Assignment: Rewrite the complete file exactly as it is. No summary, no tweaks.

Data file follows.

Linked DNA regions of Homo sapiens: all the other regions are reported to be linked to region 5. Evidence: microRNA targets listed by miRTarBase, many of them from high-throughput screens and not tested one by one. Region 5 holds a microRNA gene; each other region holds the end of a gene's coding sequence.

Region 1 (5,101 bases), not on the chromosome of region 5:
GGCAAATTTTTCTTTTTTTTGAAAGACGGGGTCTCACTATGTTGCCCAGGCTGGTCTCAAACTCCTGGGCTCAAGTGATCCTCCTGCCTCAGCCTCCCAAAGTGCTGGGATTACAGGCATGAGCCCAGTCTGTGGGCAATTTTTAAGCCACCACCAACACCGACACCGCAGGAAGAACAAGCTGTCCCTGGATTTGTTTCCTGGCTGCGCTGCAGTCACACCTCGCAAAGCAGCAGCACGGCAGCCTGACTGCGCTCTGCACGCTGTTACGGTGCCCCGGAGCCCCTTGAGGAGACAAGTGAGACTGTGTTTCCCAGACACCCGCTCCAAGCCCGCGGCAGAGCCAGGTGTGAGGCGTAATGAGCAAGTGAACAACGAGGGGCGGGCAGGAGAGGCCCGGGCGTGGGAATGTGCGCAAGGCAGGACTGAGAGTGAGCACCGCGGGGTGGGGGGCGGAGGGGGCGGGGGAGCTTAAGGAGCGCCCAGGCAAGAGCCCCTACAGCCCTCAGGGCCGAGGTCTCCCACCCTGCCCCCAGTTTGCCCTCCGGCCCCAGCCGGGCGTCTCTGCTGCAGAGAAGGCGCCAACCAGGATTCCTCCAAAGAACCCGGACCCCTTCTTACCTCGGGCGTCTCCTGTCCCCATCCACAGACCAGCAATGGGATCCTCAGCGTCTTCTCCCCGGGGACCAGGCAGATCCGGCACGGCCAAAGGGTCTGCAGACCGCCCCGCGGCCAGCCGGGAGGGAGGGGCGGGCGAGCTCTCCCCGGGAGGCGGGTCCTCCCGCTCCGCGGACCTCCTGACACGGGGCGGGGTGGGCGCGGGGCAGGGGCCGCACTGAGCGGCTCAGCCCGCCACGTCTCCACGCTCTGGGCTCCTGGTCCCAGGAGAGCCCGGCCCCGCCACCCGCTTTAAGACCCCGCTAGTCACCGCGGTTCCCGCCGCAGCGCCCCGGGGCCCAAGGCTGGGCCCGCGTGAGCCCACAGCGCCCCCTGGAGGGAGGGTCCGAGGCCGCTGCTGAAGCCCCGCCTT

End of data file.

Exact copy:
Linked DNA regions of Homo sapiens: all the other regions are reported to be linked to region 5. Evidence: microRNA targets listed by miRTarBase, many of them from high-throughput screens and not tested one by one. Region 5 holds a microRNA gene; each other region holds the end of a gene's coding sequence.

Region 1 (5,101 bases), not on the chromosome of region 5:
GGCAAATTTTTCTTTTTTTTGAAAGACGGGGTCTCACTATGTTGCCCAGGCTGGTCTCAAACTCCTGGGCTCAAGTGATCCTCCTGCCTCAGCCTCCCAAAGTGCTGGGATTACAGGCATGAGCCCAGTCTGTGGGCAATTTTTAAGCCACCACCAACACCGACACCGCAGGAAGAACAAGCTGTCCCTGGATTTGTTTCCTGGCTGCGCTGCAGTCACACCTCGCAAAGCAGCAGCACGGCAGCCTGACTGCGCTCTGCACGCTGTTACGGTGCCCCGGAGCCCCTTGAGGAGACAAGTGAGACTGTGTTTCCCAGACACCCGCTCCAAGCCCGCGGCAGAGCCAGGTGTGAGGCGTAATGAGCAAGTGAACAACGAGGGGCGGGCAGGAGAGGCCCGGGCGTGGGAATGTGCGCAAGGCAGGACTGAGAGTGAGCACCGCGGGGTGGGGGGCGGAGGGGGCGGGGGAGCTTAAGGAGCGCCCAGGCAAGAGCCCCTACAGCCCTCAGGGCCGAGGTCTCCCACCCTGCCCCCAGTTTGCCCTCCGGCCCCAGCCGGGCGTCTCTGCTGCAGAGAAGGCGCCAACCAGGATTCCTCCAAAGAACCCGGACCCCTTCTTACCTCGGGCGTCTCCTGTCCCCATCCACAGACCAGCAATGGGATCCTCAGCGTCTTCTCCCCGGGGACCAGGCAGATCCGGCACGGCCAAAGGGTCTGCAGACCGCCCCGCGGCCAGCCGGGAGGGAGGGGCGGGCGAGCTCTCCCCGGGAGGCGGGTCCTCCCGCTCCGCGGACCTCCTGACACGGGGCGGGGTGGGCGCGGGGCAGGGGCCGCACTGAGCGGCTCAGCCCGCCACGTCTCCACGCTCTGGGCTCCTGGTCCCAGGAGAGCCCGGCCCCGCCACCCGCTTTAAGACCCCGCTAGTCACCGCGGTTCCCGCCGCAGCGCCCCGGGGCCCAAGGCTGGGCCCGCGTGAGCCCACAGCGCCCCCTGGAGGGAGGGTCCGAGGCCGCTGCTGAAGCCCCGCCTT